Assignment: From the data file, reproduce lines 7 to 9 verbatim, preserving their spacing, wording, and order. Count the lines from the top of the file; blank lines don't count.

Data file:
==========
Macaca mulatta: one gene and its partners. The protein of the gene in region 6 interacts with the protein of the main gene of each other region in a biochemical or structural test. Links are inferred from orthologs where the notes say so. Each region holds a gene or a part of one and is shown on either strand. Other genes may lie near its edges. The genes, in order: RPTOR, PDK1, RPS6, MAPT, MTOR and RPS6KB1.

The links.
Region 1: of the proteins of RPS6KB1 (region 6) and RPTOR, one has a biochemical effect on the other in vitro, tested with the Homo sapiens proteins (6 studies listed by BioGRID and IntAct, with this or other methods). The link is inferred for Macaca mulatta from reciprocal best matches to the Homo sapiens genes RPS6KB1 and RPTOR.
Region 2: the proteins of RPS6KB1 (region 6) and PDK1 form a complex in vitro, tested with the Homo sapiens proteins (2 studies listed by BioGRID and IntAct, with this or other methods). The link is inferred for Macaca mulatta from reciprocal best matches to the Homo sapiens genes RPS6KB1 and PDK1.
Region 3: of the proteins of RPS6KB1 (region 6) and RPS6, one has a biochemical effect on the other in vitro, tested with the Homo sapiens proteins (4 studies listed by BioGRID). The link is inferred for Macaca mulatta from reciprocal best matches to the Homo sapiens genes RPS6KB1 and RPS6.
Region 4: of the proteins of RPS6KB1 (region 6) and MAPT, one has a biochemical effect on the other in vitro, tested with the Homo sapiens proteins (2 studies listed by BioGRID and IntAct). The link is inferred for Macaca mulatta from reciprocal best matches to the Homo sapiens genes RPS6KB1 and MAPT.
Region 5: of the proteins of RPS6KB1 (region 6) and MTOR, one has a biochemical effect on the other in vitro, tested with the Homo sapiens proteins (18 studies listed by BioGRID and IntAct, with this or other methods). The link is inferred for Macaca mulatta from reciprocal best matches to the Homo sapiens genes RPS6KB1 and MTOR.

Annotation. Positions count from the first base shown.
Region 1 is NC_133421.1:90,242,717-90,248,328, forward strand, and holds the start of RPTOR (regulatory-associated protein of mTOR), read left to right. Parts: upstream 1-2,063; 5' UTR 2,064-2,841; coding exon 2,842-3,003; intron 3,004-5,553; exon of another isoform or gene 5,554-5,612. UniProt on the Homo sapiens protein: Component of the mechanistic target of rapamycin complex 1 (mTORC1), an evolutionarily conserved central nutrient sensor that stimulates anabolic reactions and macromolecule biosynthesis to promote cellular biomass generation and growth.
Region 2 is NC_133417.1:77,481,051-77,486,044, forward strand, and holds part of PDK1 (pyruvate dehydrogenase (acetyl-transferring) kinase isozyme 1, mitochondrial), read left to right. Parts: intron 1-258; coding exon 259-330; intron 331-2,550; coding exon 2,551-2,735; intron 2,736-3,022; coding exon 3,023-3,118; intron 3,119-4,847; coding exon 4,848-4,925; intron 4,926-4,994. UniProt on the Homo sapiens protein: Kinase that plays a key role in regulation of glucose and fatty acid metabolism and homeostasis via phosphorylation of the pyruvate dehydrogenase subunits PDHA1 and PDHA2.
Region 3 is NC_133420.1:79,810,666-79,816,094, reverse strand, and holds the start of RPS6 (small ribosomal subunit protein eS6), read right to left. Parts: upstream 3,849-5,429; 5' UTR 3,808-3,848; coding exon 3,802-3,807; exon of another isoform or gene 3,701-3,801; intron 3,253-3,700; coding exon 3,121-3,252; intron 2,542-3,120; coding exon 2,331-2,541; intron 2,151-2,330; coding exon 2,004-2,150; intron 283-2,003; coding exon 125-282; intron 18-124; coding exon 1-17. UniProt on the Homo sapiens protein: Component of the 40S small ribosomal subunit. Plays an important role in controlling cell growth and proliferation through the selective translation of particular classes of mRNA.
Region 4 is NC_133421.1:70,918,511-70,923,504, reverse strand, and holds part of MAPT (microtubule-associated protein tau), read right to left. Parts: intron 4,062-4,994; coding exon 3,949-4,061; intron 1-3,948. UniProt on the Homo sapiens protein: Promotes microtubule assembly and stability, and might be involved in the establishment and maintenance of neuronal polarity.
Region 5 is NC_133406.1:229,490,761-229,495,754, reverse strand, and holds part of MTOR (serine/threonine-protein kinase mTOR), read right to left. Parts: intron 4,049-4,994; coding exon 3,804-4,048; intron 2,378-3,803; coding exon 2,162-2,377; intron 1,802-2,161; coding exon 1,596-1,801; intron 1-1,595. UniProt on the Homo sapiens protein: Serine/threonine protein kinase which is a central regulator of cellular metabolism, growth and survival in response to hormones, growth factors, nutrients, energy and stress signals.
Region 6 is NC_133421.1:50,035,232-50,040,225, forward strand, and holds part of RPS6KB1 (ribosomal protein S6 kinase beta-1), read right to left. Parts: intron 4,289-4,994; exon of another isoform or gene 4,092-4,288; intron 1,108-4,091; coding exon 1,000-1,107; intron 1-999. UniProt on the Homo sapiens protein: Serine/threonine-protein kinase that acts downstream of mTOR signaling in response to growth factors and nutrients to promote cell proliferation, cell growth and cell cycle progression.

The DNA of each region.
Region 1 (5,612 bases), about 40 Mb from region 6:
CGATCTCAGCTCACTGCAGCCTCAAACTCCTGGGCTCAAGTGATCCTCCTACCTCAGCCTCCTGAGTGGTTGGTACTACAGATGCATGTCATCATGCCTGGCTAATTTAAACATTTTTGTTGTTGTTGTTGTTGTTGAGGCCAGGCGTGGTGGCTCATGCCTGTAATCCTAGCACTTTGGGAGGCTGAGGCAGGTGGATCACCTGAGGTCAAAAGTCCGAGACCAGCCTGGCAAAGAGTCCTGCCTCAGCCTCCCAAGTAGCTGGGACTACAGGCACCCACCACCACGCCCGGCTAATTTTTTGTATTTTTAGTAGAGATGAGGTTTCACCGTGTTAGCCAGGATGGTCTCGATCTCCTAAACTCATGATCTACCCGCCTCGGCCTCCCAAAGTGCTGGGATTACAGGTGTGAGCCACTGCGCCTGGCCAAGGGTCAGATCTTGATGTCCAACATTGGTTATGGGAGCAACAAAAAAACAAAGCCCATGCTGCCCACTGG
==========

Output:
Region 5: of the proteins of RPS6KB1 (region 6) and MTOR, one has a biochemical effect on the other in vitro, tested with the Homo sapiens proteins (18 studies listed by BioGRID and IntAct, with this or other methods). The link is inferred for Macaca mulatta from reciprocal best matches to the Homo sapiens genes RPS6KB1 and MTOR.

Annotation. Positions count from the first base shown.
Region 1 is NC_133421.1:90,242,717-90,248,328, forward strand, and holds the start of RPTOR (regulatory-associated protein of mTOR), read left to right. Parts: upstream 1-2,063; 5' UTR 2,064-2,841; coding exon 2,842-3,003; intron 3,004-5,553; exon of another isoform or gene 5,554-5,612. UniProt on the Homo sapiens protein: Component of the mechanistic target of rapamycin complex 1 (mTORC1), an evolutionarily conserved central nutrient sensor that stimulates anabolic reactions and macromolecule biosynthesis to promote cellular biomass generation and growth.